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Wonder baby survives and thrives thanks to the skilled health-care providers at C&W

Chelsea Belleau and Benjamin Nickel tried for six years to have a baby before turning to in vitro fertilization. The couple had just one viable embryo and when they discovered their fetus had a severe abnormality, they turned to skilled teams at C&W.
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You wouldn’t know it to look at her t​oday, but nine-month-old Penelope was given just a 25 per cent chance of surviving her congenital diaphragmatic hernia (CDH).

She was still in her mother’s womb when the doctors discovered the potentially fatal abnormality.

“When I went for my 19 week gender scan, that’s when they saw Penelope’s stomach in her chest. That was the first indication that there was something wrong,” says mother Chelsea Belleau, who works as a kindergarten teacher in Surrey. 

“Obviously we were devastated. We were referred to maternal fetal medicine at BC Women’s and they confirmed she had CDH.”

Treatment in B.C. onl​y available at C&W 

CDH occurs when there is a hole in the diaphragm so that other organs, including the bowel, stomach, and even the liver can move into the chest cavity, which limits space for the lungs to grow properly, and can result in respiratory complications. 

BC Children's Hospital and BC Women's Hospital + Health Centre (C&W) are the only hospitals in the province that treat the condition.

“We were basically told that many babies don’t survive and that she may need an operation performed in Toronto,” says Belleau. “But first, they had to figure out the severity. They discovered her right lung, which was supposed to be her good lung, was very tiny so they put her in the ‘severe’ category.”

C&W Chief of Surgery Dr. Erik Skarsgard oversaw Penelope’s case and says what C&W does well is not only diagnosing the actual condition, but also estimating the severity of difficulties after birth.

“Our maternal fetal medicine specialists at BC Women’s used a combination of ultrasound and fetal magnetic resonance imaging to estimate the severity of lung underdevelopment,” he says. ​

“The likelihood of her dying af​ter birth from severe lung underdevelopment was pretty high.”
Operating in the womb

The family travelled to Toronto, where they remained for six weeks.  When Chelsea was at 29 weeks gestation, doctors placed a small camera into her womb and a balloon in Penelope’s  windpipe. That balloon created forces in the trachea that caused both lungs to grow rapidly, increasing chances of survival after birth. At 34 weeks, they took the balloon out. 

“There was a big risk of going into preterm labour, which would be fatal for Penelope,” says Belleau. “I was scared, but I knew this was going to save her life.”
Chelsea returned home to Richmond, B.C. and she was supposed to be induced to give birth at 38 weeks, but she went into labour​ a few days before that date. After 24 hours of labour, Penelope was born.

“Apparently it’s better to have a natural birth because when she is being pushed out, it pushes out the fluid around her lungs,” she says. “I got to hold her briefly and then they whisked her away with my husband. I think there were​ about 20 to 25 people in the birthing room. They had her intubated and they were manually keeping her alive until she went to the neonatal intensive care unit (NICU).”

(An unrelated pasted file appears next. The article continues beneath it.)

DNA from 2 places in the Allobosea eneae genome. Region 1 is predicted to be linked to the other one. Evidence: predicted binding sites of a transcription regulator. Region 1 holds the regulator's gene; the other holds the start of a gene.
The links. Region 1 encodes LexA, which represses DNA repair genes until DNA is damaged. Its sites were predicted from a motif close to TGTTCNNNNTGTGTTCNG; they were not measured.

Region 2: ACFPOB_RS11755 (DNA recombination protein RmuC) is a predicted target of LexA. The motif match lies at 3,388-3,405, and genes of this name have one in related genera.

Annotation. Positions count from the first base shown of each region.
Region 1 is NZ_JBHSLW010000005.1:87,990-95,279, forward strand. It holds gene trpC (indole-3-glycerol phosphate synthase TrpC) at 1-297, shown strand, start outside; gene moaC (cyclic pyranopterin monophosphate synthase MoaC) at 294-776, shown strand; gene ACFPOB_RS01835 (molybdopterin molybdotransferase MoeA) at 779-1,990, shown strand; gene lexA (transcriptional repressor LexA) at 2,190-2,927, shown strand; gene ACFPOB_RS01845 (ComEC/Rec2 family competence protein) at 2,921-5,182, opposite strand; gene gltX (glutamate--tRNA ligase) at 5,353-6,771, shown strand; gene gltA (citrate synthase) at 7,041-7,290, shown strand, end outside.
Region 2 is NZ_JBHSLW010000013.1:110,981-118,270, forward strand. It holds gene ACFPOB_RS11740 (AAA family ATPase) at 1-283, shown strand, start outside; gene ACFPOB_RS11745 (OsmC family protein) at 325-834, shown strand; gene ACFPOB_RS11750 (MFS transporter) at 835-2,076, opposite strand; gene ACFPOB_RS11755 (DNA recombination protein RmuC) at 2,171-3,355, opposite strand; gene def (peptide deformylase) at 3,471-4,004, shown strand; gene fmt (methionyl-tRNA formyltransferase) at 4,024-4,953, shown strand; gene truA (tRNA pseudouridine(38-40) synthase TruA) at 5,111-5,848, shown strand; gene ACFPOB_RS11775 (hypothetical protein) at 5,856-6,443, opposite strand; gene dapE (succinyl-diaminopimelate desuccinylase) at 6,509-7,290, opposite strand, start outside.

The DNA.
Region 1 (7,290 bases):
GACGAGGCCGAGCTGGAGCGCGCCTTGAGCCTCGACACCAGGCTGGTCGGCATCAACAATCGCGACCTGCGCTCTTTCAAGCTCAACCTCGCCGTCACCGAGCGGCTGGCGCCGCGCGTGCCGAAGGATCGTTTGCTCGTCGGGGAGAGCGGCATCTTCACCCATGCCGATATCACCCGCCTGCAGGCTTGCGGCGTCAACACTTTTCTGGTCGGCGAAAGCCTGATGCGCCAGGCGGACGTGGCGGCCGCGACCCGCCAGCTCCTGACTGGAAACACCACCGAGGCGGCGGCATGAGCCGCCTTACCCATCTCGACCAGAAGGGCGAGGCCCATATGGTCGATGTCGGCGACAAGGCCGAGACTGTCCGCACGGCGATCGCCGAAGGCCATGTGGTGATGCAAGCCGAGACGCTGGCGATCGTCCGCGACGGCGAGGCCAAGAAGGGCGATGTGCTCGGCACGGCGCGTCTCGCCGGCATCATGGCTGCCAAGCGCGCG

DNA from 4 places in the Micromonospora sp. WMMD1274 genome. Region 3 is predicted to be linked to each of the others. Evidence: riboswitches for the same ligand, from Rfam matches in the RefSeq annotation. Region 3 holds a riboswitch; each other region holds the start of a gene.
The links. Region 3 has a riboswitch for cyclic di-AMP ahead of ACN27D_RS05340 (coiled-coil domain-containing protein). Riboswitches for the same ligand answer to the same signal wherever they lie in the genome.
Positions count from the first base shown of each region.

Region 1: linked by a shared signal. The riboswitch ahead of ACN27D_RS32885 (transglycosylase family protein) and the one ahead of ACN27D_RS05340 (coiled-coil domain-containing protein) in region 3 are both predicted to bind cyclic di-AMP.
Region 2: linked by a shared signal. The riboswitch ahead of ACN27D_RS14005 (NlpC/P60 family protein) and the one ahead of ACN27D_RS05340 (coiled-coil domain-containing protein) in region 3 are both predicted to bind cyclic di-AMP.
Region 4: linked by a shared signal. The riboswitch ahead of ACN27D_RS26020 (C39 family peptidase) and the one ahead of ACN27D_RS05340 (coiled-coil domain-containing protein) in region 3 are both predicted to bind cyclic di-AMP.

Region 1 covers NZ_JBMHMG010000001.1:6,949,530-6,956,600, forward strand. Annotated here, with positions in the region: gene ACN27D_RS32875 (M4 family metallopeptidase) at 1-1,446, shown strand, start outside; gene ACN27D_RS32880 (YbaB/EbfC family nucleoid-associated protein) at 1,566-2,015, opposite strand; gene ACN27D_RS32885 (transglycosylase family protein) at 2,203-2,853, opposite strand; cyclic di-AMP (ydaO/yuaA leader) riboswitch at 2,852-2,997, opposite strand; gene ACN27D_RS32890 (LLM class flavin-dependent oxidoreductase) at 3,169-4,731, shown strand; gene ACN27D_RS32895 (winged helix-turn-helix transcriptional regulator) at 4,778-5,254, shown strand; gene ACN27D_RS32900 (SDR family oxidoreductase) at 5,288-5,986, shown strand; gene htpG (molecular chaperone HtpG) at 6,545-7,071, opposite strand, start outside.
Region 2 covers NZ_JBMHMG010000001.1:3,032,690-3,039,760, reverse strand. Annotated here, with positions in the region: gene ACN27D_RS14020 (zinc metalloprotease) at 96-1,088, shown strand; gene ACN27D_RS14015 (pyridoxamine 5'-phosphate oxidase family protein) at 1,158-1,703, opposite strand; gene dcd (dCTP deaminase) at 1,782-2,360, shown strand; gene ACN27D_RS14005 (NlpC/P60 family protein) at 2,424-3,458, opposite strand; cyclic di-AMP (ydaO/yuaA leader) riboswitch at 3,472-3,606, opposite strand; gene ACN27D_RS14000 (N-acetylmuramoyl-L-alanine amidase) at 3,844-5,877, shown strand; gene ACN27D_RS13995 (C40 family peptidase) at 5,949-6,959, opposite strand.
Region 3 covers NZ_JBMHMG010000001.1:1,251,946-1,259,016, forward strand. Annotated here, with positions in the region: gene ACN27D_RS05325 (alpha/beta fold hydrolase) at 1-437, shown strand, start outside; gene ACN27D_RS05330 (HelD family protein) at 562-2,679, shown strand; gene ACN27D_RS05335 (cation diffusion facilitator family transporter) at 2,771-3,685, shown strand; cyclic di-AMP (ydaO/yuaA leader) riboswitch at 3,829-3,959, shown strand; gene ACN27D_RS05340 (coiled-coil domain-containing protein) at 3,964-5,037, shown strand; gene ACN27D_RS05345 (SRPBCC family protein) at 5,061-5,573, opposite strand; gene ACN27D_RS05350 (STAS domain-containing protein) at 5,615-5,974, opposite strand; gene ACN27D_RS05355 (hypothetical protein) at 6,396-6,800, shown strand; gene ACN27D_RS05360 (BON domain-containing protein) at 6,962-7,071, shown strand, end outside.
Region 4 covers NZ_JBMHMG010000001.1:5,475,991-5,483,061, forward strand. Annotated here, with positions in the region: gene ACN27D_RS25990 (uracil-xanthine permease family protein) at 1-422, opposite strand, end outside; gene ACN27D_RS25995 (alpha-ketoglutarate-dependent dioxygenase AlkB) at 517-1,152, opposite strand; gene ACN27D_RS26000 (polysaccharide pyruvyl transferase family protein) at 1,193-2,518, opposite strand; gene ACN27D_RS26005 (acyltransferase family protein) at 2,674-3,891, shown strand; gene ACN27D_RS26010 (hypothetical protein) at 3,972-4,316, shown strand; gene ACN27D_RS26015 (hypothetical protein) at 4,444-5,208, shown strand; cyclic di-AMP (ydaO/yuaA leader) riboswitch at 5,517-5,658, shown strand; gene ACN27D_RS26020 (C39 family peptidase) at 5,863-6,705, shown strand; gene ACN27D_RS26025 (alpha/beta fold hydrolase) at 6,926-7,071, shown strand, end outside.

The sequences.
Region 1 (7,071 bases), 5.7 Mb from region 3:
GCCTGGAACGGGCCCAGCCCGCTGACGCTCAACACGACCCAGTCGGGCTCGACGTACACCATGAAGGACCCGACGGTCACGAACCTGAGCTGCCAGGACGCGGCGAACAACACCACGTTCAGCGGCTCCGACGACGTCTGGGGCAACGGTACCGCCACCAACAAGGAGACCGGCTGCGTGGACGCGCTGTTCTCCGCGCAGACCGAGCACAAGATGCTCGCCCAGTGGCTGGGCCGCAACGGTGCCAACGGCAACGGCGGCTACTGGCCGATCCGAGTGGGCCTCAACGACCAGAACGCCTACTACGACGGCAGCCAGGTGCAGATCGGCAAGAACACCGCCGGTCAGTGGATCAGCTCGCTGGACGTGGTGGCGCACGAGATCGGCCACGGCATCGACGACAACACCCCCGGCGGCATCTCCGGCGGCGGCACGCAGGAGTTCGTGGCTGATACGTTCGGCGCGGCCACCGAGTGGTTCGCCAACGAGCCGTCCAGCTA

126 days in the NICU

Penelope was very ill and on a specialized respirator. At four days old, doctors decided to do the repair surgery on her diaphragm.

Dr. Shahrzad Joharifard performed the surgery on Penelope. It was supposed to take five hours, but the family received a call just after three hours.

“We thought, oh my goodness, something went wrong. They’re calling us too quickly, but basically, it went well. She was missing most of her diaphragm. They put a Goretex patch to replace her diaphragm and they put her organs back.”

“She sailed through everything pretty unscathed,” says Skarsgard. “She’s really a miracle story when you consider how slim her chances of survival were when she was first diagnosed.”

Penelope returned to the NICU to recover, spending a total of 126 days there.

“It’s a big, integrated team that’s involved in the care of CDH at C&W,” says Skarsgard. “We see about eight babies with CDH each year and the birth of each baby mobilizes our CDH team with pediatric surgery, neonatology, anesthesia, cardiology, pediatric ICU, specialty nursing and respiratory therapy all involved. 

"We use locally developed treatment guidelines to encourage standardization of CDH care. The CDH team meets twice a day in the NICU​ during the critical phases of treatment, both before and after surgery. Because we were aware of how serious Penelope’s case was before she was born, we were prepared and she quickly became a focus for us.”

C&W has ​an app for that

The team at C&W co-developed an app, called the Canadian CDH Collaborative, for providers to follow the recommendations in the guidelines with a checklist. This standardization of care has been shown to improve outcomes for complex conditions like CDH, and has proven to be so popular, these guidelines are now widely used in other children’s hospitals across Canada and internationally. 

Penelope now uses other muscles to breathe, as opposed to her diaphragm. The hope is that as she grows, the muscles around the Goretex patch in her diaphragm will continue to grow. She’s on a BiPAP (Bi-Level Positive Airway Pressure)​ machine at night and she has a feeding tube, but Chelsea says she’s doing well and praises the staff and physicians at C&W.

“They are amazing. They saved our daughters life.”​


BC Women's Hospital + Health Centre; BC Womens; BC Women's; CDH; congenital diaphragmatic hernia
Children's Health; Women's Health
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